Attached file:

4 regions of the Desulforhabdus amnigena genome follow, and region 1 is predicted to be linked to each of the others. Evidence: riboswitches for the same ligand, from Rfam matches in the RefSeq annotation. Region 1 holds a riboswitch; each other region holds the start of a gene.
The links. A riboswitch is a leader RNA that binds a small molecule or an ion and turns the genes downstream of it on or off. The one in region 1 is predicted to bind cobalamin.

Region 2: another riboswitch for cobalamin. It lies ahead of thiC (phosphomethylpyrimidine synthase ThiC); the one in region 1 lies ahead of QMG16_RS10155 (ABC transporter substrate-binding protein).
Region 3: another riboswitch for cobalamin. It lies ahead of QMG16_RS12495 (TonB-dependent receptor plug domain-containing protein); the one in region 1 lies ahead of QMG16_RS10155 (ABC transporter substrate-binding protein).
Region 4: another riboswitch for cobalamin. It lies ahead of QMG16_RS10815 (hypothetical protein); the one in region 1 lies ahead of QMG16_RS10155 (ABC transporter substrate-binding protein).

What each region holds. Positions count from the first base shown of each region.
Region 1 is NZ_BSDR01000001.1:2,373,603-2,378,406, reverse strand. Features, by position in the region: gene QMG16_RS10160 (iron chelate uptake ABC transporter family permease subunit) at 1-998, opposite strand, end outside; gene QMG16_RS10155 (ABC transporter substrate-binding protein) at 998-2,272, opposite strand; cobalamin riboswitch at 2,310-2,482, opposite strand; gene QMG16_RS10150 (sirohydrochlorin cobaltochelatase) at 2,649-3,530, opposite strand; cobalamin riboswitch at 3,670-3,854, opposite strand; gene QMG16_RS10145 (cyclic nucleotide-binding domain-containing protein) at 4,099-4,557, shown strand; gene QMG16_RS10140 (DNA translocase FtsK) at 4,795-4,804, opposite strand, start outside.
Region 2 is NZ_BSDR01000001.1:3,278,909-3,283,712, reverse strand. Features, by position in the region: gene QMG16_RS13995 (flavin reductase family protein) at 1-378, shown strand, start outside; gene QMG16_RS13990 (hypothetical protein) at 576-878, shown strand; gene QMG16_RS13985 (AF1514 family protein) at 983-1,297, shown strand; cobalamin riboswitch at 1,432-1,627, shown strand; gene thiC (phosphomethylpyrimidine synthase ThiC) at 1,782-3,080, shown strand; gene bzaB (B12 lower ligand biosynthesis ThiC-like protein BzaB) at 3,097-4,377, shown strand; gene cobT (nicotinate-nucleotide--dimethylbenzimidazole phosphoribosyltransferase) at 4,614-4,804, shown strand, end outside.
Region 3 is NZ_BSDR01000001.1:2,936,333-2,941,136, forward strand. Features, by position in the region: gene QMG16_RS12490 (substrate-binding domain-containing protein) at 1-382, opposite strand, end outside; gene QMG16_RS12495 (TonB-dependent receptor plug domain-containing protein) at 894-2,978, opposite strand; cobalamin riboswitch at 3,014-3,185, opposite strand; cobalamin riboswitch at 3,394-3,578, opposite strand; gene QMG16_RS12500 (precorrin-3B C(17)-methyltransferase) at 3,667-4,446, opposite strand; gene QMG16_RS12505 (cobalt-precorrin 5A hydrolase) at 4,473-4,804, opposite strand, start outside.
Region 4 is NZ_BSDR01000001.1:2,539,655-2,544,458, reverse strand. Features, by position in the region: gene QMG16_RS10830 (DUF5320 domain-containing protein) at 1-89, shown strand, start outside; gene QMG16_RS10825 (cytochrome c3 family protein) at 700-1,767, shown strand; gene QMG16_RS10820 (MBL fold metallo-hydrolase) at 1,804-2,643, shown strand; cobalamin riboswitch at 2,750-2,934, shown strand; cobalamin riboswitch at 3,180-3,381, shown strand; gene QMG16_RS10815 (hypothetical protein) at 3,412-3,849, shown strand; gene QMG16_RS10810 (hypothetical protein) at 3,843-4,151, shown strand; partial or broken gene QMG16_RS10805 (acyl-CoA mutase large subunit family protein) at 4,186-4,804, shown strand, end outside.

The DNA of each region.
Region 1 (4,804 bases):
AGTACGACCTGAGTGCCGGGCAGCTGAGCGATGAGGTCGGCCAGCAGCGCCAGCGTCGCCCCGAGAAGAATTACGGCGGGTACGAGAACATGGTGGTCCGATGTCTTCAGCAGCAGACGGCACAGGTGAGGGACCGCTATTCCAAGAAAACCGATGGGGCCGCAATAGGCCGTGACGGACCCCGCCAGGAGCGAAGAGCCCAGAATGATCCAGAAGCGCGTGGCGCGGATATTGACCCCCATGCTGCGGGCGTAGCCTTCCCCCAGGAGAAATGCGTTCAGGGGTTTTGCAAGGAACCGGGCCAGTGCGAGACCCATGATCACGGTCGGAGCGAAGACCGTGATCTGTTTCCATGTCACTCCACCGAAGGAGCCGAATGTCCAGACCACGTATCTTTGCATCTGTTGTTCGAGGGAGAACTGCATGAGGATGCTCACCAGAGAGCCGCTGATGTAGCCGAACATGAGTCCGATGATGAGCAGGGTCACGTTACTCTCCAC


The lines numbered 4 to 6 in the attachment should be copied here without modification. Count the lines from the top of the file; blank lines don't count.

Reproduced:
Region 3: another riboswitch for cobalamin. It lies ahead of QMG16_RS12495 (TonB-dependent receptor plug domain-containing protein); the one in region 1 lies ahead of QMG16_RS10155 (ABC transporter substrate-binding protein).
Region 4: another riboswitch for cobalamin. It lies ahead of QMG16_RS10815 (hypothetical protein); the one in region 1 lies ahead of QMG16_RS10155 (ABC transporter substrate-binding protein).

What each region holds. Positions count from the first base shown of each region.